Health insurance plan has small businesses anxious WILL IT WORK?

June 26, 1994|By PATRICIA MEISOL | PATRICIA MEISOL,SUN STAFF WRITER

A reform debuting in Maryland this week and intended to make health insurance more affordable to hundreds of thousands of people who work in small businesses could have the opposite effect.

Just days before it begins, only a handful of new benefits packages were on the market until last week, and businesses whose insurance policies run out July 1 found their choices severely limited. Prices for new policies are coming in higher than expected, and some of those who sell insurance worry that clients could drop coverage altogether.

Salespeople and businesses whose insurance policies expire Friday are awash in confusion.

The reform, which requires insurers to offer small groups a standard package of benefits at a uniform rate that can vary only based on age and location, was enacted by the General Assembly in 1993.

Advocates say that despite initial confusion, the reform will make insurance more accessible in the long run to the 650,000 Marylanders now without it.

The law stops insurers from setting rates pegged to medical conditions or refusing coverage for pre-existing medical problems and protects the consumer from large rate increases or loss of insurance when they change jobs.

But critics say prices are likely to rise for everybody, at least for the first year or two, and that could hurt businesses that employ between two and 50 people.

"It's hard to predict what is going to happen, except that some clients' prices increased. That's unfortunate. There are some unintended anomalies to come from it," said Ancelmo E. Lopes, vice president of Prudential Health Care Plan of the MidAtlantic, a leader in small group insurance, with 10,000 members.

"This is hard to read, hard to tell. We are concerned about what the end result is going to be . . . whether we will be priced well, I don't know. Is that business going to grow? I hope so," he said.

What appears certain is that it will be months -- or even years -- before the impact of the new law can be assessed and revamped if needed.

And as Congress and the nation debate national health reform, the Maryland experience indicates just how complicated it is to try to fix even a small part of the system:

* The reform is supposed to result in prices low enough to attract small businesses on a voluntary basis, but initial reports are that some new products cost more for some customers than what's available now. This is because insurance companies are guessing what their costs will be the first year and pricing high to protect themselves. When this happened in New York, tens of thousands of people dropped out of the insurance market.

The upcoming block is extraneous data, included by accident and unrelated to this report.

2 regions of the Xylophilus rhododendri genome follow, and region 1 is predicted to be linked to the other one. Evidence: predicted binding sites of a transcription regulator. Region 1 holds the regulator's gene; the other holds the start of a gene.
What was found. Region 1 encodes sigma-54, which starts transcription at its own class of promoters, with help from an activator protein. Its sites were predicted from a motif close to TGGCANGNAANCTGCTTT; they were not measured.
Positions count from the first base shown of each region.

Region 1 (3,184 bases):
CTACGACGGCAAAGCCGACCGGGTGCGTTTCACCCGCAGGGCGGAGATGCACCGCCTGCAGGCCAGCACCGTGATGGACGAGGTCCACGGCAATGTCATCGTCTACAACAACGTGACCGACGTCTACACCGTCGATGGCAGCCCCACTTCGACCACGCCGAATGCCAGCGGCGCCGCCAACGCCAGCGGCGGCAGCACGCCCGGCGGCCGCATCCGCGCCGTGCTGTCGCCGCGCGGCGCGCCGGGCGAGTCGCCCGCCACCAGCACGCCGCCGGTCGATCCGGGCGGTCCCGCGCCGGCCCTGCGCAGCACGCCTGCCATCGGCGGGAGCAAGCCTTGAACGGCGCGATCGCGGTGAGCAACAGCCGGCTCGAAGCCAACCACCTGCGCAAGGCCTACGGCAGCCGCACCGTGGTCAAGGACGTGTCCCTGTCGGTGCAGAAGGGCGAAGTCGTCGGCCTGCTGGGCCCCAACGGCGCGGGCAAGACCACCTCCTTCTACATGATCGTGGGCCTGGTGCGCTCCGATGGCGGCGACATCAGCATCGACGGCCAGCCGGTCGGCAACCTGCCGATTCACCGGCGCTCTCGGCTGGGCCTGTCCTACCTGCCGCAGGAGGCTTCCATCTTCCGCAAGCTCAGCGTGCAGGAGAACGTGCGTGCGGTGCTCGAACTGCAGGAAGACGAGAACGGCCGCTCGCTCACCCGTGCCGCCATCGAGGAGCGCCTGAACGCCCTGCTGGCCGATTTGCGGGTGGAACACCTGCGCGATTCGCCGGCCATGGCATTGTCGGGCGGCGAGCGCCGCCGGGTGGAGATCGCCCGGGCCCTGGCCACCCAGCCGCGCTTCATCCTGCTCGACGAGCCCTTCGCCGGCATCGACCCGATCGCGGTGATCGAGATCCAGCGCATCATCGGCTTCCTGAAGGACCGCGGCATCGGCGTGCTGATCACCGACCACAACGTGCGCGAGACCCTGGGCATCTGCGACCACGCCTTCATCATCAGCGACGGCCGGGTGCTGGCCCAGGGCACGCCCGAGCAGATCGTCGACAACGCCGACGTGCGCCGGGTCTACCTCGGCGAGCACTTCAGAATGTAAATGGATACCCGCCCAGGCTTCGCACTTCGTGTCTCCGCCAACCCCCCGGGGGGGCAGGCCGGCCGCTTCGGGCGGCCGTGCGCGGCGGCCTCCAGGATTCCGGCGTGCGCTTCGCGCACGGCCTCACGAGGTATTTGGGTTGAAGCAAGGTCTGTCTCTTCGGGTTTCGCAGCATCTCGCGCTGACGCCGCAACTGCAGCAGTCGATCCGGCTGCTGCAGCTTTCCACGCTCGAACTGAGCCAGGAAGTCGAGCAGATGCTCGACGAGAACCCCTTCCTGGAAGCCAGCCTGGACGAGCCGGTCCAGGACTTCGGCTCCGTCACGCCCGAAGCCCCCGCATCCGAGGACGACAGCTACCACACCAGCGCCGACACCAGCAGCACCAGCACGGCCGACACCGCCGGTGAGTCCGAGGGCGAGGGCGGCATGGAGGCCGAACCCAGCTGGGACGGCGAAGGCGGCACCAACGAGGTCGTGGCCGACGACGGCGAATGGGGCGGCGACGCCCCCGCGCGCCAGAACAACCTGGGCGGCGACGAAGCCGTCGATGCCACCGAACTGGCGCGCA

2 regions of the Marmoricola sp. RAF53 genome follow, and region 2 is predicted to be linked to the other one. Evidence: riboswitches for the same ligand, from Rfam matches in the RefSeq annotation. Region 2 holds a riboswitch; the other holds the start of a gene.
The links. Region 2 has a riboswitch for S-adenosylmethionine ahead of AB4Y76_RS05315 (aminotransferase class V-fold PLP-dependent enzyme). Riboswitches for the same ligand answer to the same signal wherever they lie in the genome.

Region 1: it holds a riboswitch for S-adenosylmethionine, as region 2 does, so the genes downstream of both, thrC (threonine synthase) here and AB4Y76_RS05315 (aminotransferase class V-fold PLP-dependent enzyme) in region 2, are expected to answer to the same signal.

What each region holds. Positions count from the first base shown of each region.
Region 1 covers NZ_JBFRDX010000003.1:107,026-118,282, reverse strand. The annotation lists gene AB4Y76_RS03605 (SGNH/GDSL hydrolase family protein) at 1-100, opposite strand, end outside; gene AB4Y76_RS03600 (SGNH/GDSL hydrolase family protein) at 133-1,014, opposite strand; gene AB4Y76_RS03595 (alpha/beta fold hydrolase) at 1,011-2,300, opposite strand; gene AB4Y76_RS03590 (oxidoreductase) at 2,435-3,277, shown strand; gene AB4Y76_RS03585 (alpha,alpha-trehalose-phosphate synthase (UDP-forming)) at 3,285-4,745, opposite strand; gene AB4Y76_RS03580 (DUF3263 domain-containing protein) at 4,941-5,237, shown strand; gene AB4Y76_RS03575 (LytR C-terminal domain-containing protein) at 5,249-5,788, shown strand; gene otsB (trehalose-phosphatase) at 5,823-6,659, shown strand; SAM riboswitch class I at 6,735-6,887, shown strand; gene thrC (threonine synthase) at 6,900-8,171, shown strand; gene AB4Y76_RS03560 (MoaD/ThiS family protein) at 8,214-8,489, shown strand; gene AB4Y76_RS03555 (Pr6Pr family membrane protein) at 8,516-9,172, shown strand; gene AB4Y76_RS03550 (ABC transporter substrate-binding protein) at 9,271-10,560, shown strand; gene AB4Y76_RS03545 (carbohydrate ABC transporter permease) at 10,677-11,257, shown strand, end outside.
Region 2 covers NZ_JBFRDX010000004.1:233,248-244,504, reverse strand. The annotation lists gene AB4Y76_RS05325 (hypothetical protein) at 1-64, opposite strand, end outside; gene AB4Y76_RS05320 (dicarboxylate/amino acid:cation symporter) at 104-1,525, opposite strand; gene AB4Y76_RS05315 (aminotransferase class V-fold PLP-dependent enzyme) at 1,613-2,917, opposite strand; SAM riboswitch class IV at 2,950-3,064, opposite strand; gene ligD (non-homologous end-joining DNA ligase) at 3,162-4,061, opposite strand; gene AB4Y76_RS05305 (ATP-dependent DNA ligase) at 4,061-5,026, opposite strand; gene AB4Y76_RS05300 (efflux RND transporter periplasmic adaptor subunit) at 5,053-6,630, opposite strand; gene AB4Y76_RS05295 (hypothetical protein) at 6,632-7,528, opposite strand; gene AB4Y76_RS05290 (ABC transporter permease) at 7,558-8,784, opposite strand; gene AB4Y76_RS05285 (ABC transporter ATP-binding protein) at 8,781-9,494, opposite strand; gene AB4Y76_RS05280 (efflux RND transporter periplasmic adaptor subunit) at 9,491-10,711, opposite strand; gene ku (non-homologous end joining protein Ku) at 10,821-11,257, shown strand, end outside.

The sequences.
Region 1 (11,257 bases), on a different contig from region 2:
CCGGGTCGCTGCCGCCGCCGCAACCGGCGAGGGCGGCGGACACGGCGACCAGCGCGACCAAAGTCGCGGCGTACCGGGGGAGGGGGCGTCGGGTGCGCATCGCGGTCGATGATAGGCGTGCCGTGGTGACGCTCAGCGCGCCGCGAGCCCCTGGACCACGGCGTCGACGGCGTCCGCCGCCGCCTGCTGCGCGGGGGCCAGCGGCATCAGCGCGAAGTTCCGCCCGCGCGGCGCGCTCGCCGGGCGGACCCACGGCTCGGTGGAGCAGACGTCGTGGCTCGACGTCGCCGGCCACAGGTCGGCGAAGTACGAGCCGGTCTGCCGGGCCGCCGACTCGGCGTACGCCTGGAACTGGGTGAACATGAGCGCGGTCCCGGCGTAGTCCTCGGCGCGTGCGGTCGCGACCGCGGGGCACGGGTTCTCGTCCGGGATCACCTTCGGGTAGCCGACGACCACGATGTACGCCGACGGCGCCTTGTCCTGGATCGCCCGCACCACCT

* Many small businesses still aren't aware of the reform. A bigger potential snag is that businesses that employ more than 50 people are beginning to discover that they, too, are affected because of the law's wording.

* Residents of Carroll and Harford counties, where medical costs are more aligned with those in rural parts of the state, are lumped with the Baltimore metropolitan region and thus could experience double sticker shock.

(Maryland Insurance Commissioner Dwight K. Bartlett III said his agency reasoned that many residents work in Baltimore and use medical facilities there.)

* Because the plan is voluntary, some insurance brokers worry that it will prove attractive only to medically needy people who couldn't get insurance until now or who paid extraordinarily high rates.

That, in turn, would further drive up rates. "The hope is obviously that enough of the small employers will find the whole package attractive enough [that the cost of those coming into the pool will be spread across a large base and prices will drop]," said Mr. Bartlett.

"If, on the other hand, people decide this is not a good deal and employers opt in only if they know they have medical needs, it is going to be a problem," he said.

He said insurance regulators, too, can only guess what costs will be, and in approving first-year rates, are largely on the lookout for obviously outrageous calculations. Under the new law, companies must spend at least 75 percent of the premiums they collect on health care for subscribers.

Part of the confusion is a delay in approving policies and rates from about 50 insurance companies that proposed them. Insurers submitted them in May and regulators had only 60 days to approve them, leaving little time for the distribution system to translate them to customers that renew July 1. New policies from 14 insurers or their subsidiaries were out by late last week.

"Everybody is antsy now," said Stewart Lavelle, senior vice president and general manager of U.S. Healthcare. When similar reforms were introduced in New Jersey, he recalled, "there was a tremendous amount of communication problems."

In recent months, some insurance salespeople have advised healthy groups to renew before this week to lock in their current rates for a year.

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